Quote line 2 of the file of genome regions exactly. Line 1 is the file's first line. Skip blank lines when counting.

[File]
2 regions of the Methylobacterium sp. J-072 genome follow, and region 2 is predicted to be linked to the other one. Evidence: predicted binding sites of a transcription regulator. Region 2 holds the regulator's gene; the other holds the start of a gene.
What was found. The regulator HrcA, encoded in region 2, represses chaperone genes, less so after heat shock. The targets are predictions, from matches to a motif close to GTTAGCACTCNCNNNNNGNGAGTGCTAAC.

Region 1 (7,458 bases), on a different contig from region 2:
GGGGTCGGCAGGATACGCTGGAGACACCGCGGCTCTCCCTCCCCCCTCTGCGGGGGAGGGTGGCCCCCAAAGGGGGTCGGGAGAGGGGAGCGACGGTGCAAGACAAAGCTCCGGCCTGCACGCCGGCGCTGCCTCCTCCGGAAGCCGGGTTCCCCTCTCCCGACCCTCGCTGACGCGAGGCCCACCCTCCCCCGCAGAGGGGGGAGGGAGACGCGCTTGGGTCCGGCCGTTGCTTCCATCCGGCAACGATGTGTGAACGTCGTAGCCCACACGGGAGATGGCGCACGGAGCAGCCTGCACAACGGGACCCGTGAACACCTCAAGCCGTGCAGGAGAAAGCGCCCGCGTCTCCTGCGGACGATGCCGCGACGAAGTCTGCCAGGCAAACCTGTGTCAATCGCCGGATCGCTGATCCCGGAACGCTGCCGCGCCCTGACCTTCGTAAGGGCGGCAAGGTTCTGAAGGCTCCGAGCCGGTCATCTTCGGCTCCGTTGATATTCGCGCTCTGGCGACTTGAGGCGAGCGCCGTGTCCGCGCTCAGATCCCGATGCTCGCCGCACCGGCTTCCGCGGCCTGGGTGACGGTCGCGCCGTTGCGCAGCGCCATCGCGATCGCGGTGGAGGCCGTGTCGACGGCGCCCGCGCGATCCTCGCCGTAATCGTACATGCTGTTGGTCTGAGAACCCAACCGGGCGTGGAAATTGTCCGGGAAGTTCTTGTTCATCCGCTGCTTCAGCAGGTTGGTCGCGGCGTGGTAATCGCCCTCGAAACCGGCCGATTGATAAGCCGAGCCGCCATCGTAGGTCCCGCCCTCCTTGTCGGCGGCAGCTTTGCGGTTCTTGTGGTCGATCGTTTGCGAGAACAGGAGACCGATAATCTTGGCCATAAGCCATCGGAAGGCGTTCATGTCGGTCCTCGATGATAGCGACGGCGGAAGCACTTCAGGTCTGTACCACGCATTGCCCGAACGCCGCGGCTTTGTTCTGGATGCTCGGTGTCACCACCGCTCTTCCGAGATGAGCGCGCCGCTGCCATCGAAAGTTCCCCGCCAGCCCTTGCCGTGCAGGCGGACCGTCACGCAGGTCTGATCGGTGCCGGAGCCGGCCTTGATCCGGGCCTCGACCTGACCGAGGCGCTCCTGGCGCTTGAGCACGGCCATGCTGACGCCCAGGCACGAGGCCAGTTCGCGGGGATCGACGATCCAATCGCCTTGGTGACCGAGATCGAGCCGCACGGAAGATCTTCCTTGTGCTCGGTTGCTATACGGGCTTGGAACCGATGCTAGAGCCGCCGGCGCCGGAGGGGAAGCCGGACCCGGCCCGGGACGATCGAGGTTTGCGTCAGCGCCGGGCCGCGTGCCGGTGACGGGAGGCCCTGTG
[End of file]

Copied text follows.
What was found. The regulator HrcA, encoded in region 2, represses chaperone genes, less so after heat shock. The targets are predictions, from matches to a motif close to GTTAGCACTCNCNNNNNGNGAGTGCTAAC.